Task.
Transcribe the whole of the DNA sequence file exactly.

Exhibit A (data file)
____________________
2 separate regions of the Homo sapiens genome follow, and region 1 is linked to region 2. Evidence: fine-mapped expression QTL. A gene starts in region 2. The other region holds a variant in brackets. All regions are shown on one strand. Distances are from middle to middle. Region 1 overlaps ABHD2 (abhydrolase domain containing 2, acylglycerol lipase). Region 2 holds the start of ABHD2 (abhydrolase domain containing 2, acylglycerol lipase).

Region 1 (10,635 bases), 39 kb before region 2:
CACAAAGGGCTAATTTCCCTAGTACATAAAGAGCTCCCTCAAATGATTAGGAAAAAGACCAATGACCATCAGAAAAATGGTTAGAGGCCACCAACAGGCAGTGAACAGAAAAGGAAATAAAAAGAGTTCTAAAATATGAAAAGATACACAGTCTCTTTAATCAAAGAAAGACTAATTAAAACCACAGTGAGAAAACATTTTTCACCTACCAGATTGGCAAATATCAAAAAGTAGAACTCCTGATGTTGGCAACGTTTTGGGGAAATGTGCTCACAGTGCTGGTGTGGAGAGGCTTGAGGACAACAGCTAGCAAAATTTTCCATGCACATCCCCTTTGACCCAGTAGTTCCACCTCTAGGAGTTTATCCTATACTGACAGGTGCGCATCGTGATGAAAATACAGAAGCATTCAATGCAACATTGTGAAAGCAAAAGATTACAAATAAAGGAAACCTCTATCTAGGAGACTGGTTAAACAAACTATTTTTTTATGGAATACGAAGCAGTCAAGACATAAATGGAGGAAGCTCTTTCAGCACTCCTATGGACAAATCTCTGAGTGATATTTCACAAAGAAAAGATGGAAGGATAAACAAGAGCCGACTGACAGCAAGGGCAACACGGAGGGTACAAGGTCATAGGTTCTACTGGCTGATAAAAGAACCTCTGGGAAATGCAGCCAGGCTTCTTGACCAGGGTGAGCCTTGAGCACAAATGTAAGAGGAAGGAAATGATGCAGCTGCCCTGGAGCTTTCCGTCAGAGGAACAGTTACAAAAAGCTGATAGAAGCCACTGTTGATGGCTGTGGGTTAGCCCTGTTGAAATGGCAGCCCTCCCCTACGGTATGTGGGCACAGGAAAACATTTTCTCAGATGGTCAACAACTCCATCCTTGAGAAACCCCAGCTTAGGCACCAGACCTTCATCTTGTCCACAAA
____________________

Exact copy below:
2 separate regions of the Homo sapiens genome follow, and region 1 is linked to region 2. Evidence: fine-mapped expression QTL. A gene starts in region 2. The other region holds a variant in brackets. All regions are shown on one strand. Distances are from middle to middle. Region 1 overlaps ABHD2 (abhydrolase domain containing 2, acylglycerol lipase). Region 2 holds the start of ABHD2 (abhydrolase domain containing 2, acylglycerol lipase).

Region 1 (10,635 bases), 39 kb before region 2:
CACAAAGGGCTAATTTCCCTAGTACATAAAGAGCTCCCTCAAATGATTAGGAAAAAGACCAATGACCATCAGAAAAATGGTTAGAGGCCACCAACAGGCAGTGAACAGAAAAGGAAATAAAAAGAGTTCTAAAATATGAAAAGATACACAGTCTCTTTAATCAAAGAAAGACTAATTAAAACCACAGTGAGAAAACATTTTTCACCTACCAGATTGGCAAATATCAAAAAGTAGAACTCCTGATGTTGGCAACGTTTTGGGGAAATGTGCTCACAGTGCTGGTGTGGAGAGGCTTGAGGACAACAGCTAGCAAAATTTTCCATGCACATCCCCTTTGACCCAGTAGTTCCACCTCTAGGAGTTTATCCTATACTGACAGGTGCGCATCGTGATGAAAATACAGAAGCATTCAATGCAACATTGTGAAAGCAAAAGATTACAAATAAAGGAAACCTCTATCTAGGAGACTGGTTAAACAAACTATTTTTTTATGGAATACGAAGCAGTCAAGACATAAATGGAGGAAGCTCTTTCAGCACTCCTATGGACAAATCTCTGAGTGATATTTCACAAAGAAAAGATGGAAGGATAAACAAGAGCCGACTGACAGCAAGGGCAACACGGAGGGTACAAGGTCATAGGTTCTACTGGCTGATAAAAGAACCTCTGGGAAATGCAGCCAGGCTTCTTGACCAGGGTGAGCCTTGAGCACAAATGTAAGAGGAAGGAAATGATGCAGCTGCCCTGGAGCTTTCCGTCAGAGGAACAGTTACAAAAAGCTGATAGAAGCCACTGTTGATGGCTGTGGGTTAGCCCTGTTGAAATGGCAGCCCTCCCCTACGGTATGTGGGCACAGGAAAACATTTTCTCAGATGGTCAACAACTCCATCCTTGAGAAACCCCAGCTTAGGCACCAGACCTTCATCTTGTCCACAAA